Material Thickness and Weld Strength • MIG welding can be done for thicknesses ranging from 0.5 mm to 6.3 mm (0.020 to 0.250 in). TIG can be used for thicknesses as low as 0.125 mm (0.005 in). • Weld strength can be upto the strength of the underlying material. To improve overall system robustness it is better to increase material thickness rather than over specifying the weld. Manufacturing Considerations • The surface to be welded needs to be clean and degreased and any foreign debris should be removed. In the case of hot-rolled steel or aluminum, wire brushing may need to be done to remove scales and oxides, for the highest quality welds. • Weld distortion occurs whenever a weld is done. This can be minimized by spacing the weld tacks at least 50 mm (2 in) apart. Welding distortion can also be minimized by fixturing (and clamping) while welding as well as heat sinking. • Parts should be designed with features that are self-locating with respect to mating parts. This removes the need for dedicated fixtures and its costs. Fixtures also introduce additional tolerances due to deflections imposed on the parts by the clamping pressure. Fixtures can also slow down production due to fact that parts have to be placed in the fixture and clamps (if any) that need to be activated. • Welds locations should be located with operator access in mind. If it is not accessible to a weld electrode, it is not weldable. Thus, in designs that involve sections such as channels, boxes access of electrodes needs to be considered. • Tolerancing of welded parts is usually generous. This allows the parts to be welded without too much elaborate fixturing or secondary processing such as grinding. If tight tolerancing is desired, it is best achieved by self-locating features on the mating parts.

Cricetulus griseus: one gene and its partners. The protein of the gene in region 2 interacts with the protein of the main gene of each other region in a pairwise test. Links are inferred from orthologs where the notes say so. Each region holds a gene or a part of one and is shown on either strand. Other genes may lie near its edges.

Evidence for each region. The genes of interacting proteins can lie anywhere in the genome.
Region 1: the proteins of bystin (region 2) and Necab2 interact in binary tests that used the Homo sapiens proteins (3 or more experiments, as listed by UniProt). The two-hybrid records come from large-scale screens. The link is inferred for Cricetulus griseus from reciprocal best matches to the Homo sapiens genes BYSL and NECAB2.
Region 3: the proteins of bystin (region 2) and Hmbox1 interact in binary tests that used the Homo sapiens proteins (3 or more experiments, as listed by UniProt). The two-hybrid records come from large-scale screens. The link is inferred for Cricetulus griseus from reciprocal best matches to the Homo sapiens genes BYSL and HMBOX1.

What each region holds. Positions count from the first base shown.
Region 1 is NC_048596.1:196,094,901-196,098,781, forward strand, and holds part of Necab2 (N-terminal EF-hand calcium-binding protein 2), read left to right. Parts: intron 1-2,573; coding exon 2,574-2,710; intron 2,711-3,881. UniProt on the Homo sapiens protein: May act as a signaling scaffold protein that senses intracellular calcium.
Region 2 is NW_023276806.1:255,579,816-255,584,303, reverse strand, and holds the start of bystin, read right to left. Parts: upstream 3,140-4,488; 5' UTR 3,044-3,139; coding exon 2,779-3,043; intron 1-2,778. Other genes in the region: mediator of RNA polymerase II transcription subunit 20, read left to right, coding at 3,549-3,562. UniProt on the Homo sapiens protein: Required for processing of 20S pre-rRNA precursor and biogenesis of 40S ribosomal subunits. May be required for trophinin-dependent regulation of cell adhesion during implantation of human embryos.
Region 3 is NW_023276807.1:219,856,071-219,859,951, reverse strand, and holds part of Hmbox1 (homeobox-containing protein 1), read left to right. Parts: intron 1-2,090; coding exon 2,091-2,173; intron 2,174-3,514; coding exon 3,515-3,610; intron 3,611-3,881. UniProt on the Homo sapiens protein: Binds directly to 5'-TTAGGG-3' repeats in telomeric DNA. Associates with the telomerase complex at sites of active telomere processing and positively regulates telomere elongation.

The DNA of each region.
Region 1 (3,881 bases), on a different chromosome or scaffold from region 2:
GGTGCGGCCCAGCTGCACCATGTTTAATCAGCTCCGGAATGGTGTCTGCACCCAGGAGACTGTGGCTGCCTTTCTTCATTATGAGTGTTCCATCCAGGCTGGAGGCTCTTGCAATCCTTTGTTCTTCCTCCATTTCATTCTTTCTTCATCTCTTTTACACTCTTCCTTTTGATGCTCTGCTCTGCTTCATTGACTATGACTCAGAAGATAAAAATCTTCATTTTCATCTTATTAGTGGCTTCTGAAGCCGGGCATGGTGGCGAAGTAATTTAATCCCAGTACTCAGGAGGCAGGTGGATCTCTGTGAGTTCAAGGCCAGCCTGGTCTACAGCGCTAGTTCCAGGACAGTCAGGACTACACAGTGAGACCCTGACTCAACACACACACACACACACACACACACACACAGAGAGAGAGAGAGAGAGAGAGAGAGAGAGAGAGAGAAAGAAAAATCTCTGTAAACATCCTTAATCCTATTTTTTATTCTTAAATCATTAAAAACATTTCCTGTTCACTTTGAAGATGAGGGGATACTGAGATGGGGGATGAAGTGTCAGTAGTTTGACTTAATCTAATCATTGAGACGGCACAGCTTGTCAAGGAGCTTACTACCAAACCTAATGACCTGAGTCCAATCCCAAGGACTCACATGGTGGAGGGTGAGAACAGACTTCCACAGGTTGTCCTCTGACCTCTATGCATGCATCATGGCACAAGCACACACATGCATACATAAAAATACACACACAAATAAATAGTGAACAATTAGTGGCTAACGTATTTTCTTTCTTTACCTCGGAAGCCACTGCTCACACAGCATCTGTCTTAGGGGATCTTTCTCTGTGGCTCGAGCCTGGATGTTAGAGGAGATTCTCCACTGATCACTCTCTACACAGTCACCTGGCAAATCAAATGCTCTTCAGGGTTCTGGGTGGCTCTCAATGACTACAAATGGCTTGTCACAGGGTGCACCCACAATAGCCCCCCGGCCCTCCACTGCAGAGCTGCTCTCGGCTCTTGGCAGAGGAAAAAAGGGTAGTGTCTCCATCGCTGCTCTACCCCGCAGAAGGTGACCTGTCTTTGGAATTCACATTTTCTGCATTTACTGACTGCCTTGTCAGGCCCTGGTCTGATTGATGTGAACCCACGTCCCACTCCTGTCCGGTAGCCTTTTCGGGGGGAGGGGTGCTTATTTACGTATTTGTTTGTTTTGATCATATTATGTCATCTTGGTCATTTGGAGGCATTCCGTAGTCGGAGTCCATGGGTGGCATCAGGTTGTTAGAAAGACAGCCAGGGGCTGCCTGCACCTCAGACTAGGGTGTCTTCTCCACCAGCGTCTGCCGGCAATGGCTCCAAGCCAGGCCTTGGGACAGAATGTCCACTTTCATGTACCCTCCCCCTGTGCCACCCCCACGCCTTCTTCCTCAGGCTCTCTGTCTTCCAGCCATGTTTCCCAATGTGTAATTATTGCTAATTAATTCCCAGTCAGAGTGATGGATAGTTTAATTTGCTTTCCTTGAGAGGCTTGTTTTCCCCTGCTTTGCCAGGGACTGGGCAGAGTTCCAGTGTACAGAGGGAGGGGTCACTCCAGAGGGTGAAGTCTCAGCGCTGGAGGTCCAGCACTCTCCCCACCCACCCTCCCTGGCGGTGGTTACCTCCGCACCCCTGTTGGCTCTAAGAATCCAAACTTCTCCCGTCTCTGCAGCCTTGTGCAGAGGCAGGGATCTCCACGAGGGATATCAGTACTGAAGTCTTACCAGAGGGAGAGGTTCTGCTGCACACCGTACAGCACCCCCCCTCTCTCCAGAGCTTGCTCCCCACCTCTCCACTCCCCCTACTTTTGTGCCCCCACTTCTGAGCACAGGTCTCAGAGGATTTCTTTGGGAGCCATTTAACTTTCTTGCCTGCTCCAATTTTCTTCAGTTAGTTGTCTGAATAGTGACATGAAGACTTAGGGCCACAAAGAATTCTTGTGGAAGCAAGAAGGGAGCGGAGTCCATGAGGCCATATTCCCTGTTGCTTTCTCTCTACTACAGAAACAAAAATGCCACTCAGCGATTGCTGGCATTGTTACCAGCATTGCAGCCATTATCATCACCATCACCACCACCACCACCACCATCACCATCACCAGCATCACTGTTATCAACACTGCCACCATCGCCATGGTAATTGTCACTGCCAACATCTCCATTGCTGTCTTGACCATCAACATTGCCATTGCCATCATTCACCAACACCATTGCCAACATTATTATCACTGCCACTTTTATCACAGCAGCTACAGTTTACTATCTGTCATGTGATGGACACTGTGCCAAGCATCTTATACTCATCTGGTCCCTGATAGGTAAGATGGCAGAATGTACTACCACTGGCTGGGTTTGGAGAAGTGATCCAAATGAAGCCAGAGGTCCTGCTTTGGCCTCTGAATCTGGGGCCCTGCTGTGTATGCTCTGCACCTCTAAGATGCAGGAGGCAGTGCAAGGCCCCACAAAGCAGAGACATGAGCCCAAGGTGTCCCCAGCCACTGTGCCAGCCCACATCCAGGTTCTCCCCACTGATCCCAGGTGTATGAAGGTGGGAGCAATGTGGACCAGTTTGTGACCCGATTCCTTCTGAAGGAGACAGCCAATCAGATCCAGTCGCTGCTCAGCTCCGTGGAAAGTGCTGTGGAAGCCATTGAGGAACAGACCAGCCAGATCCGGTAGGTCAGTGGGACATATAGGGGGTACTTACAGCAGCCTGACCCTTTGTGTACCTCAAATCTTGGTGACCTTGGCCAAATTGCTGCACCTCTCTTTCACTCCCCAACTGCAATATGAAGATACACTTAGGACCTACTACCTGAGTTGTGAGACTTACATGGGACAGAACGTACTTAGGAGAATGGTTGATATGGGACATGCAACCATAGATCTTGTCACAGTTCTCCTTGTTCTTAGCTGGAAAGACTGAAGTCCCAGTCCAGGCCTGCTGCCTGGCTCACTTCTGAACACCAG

Cosmetics Considerations • MIG welding causes a lot of spatter that needs to be sanded or filed, if cosmetically objectionable. Thus, it is best to avoid MIG welding on exterior surfaces if cosmetics are important. TIG welding is better suited for no spatter welding, even though it is more expensive. • The parts that are to be welded need to fit well with each other without too large a gap. This is particularly important in fusion welding, where no filler material is used. If too large a gap is used, then excessive shrinkage will take place.